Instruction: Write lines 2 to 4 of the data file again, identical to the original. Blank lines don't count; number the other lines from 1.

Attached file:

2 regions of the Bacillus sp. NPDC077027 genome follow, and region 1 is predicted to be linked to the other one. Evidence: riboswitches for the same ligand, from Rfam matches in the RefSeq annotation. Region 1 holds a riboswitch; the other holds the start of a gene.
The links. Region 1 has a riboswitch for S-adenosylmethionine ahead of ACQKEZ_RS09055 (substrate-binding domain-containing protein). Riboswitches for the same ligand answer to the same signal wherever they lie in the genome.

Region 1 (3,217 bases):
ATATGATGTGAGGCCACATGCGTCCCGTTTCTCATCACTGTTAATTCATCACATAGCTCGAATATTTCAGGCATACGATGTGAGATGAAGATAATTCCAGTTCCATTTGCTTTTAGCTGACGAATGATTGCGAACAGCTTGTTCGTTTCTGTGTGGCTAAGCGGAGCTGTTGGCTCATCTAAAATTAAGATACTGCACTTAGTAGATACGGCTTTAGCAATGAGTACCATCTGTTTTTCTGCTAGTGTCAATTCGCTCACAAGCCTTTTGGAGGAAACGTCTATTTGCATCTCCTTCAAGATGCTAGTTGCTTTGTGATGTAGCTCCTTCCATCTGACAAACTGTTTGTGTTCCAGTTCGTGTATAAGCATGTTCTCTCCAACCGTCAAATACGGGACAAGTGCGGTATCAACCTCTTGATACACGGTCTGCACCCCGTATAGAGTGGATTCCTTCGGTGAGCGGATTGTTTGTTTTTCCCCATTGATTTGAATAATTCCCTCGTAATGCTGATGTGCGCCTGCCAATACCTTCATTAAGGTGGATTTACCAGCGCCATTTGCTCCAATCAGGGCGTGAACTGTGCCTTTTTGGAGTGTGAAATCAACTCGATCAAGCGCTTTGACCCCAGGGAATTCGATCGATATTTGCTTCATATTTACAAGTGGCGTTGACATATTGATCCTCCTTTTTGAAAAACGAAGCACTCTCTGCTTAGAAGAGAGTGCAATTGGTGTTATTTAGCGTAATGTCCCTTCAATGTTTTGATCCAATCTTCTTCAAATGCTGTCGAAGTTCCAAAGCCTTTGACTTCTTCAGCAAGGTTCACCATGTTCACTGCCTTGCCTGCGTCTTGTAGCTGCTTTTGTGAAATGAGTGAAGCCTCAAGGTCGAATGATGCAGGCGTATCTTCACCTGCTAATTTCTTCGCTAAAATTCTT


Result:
The links. Region 1 has a riboswitch for S-adenosylmethionine ahead of ACQKEZ_RS09055 (substrate-binding domain-containing protein). Riboswitches for the same ligand answer to the same signal wherever they lie in the genome.

Region 1 (3,217 bases):
ATATGATGTGAGGCCACATGCGTCCCGTTTCTCATCACTGTTAATTCATCACATAGCTCGAATATTTCAGGCATACGATGTGAGATGAAGATAATTCCAGTTCCATTTGCTTTTAGCTGACGAATGATTGCGAACAGCTTGTTCGTTTCTGTGTGGCTAAGCGGAGCTGTTGGCTCATCTAAAATTAAGATACTGCACTTAGTAGATACGGCTTTAGCAATGAGTACCATCTGTTTTTCTGCTAGTGTCAATTCGCTCACAAGCCTTTTGGAGGAAACGTCTATTTGCATCTCCTTCAAGATGCTAGTTGCTTTGTGATGTAGCTCCTTCCATCTGACAAACTGTTTGTGTTCCAGTTCGTGTATAAGCATGTTCTCTCCAACCGTCAAATACGGGACAAGTGCGGTATCAACCTCTTGATACACGGTCTGCACCCCGTATAGAGTGGATTCCTTCGGTGAGCGGATTGTTTGTTTTTCCCCATTGATTTGAATAATTCCCTCGTAATGCTGATGTGCGCCTGCCAATACCTTCATTAAGGTGGATTTACCAGCGCCATTTGCTCCAATCAGGGCGTGAACTGTGCCTTTTTGGAGTGTGAAATCAACTCGATCAAGCGCTTTGACCCCAGGGAATTCGATCGATATTTGCTTCATATTTACAAGTGGCGTTGACATATTGATCCTCCTTTTTGAAAAACGAAGCACTCTCTGCTTAGAAGAGAGTGCAATTGGTGTTATTTAGCGTAATGTCCCTTCAATGTTTTGATCCAATCTTCTTCAAATGCTGTCGAAGTTCCAAAGCCTTTGACTTCTTCAGCAAGGTTCACCATGTTCACTGCCTTGCCTGCGTCTTGTAGCTGCTTTTGTGAAATGAGTGAAGCCTCAAGGTCGAATGATGCAGGCGTATCTTCACCTGCTAATTTCTTCGCTAAAATTCTT